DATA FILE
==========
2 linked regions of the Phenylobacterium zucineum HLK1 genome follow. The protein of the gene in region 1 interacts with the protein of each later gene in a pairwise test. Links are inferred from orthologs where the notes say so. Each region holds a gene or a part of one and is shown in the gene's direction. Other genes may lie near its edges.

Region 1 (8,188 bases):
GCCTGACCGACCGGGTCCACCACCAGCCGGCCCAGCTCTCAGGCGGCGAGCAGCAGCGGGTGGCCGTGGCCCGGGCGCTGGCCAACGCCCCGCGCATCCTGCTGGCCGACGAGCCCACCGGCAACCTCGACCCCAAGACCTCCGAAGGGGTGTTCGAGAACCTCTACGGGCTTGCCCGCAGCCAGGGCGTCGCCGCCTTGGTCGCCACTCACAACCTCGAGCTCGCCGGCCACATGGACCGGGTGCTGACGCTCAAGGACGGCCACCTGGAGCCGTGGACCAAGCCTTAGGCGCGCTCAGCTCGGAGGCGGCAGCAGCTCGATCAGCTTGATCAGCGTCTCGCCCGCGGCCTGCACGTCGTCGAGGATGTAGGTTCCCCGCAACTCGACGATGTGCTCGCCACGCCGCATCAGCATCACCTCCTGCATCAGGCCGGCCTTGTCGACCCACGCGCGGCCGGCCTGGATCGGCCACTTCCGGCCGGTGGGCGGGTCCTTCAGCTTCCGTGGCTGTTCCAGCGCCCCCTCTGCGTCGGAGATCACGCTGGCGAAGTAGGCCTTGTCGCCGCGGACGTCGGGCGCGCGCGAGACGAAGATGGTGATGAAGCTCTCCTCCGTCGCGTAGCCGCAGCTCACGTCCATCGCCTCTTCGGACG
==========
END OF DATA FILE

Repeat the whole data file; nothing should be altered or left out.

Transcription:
2 linked regions of the Phenylobacterium zucineum HLK1 genome follow. The protein of the gene in region 1 interacts with the protein of each later gene in a pairwise test. Links are inferred from orthologs where the notes say so. Each region holds a gene or a part of one and is shown in the gene's direction. Other genes may lie near its edges.

Region 1 (8,188 bases):
GCCTGACCGACCGGGTCCACCACCAGCCGGCCCAGCTCTCAGGCGGCGAGCAGCAGCGGGTGGCCGTGGCCCGGGCGCTGGCCAACGCCCCGCGCATCCTGCTGGCCGACGAGCCCACCGGCAACCTCGACCCCAAGACCTCCGAAGGGGTGTTCGAGAACCTCTACGGGCTTGCCCGCAGCCAGGGCGTCGCCGCCTTGGTCGCCACTCACAACCTCGAGCTCGCCGGCCACATGGACCGGGTGCTGACGCTCAAGGACGGCCACCTGGAGCCGTGGACCAAGCCTTAGGCGCGCTCAGCTCGGAGGCGGCAGCAGCTCGATCAGCTTGATCAGCGTCTCGCCCGCGGCCTGCACGTCGTCGAGGATGTAGGTTCCCCGCAACTCGACGATGTGCTCGCCACGCCGCATCAGCATCACCTCCTGCATCAGGCCGGCCTTGTCGACCCACGCGCGGCCGGCCTGGATCGGCCACTTCCGGCCGGTGGGCGGGTCCTTCAGCTTCCGTGGCTGTTCCAGCGCCCCCTCTGCGTCGGAGATCACGCTGGCGAAGTAGGCCTTGTCGCCGCGGACGTCGGGCGCGCGCGAGACGAAGATGGTGATGAAGCTCTCCTCCGTCGCGTAGCCGCAGCTCACGTCCATCGCCTCTTCGGACG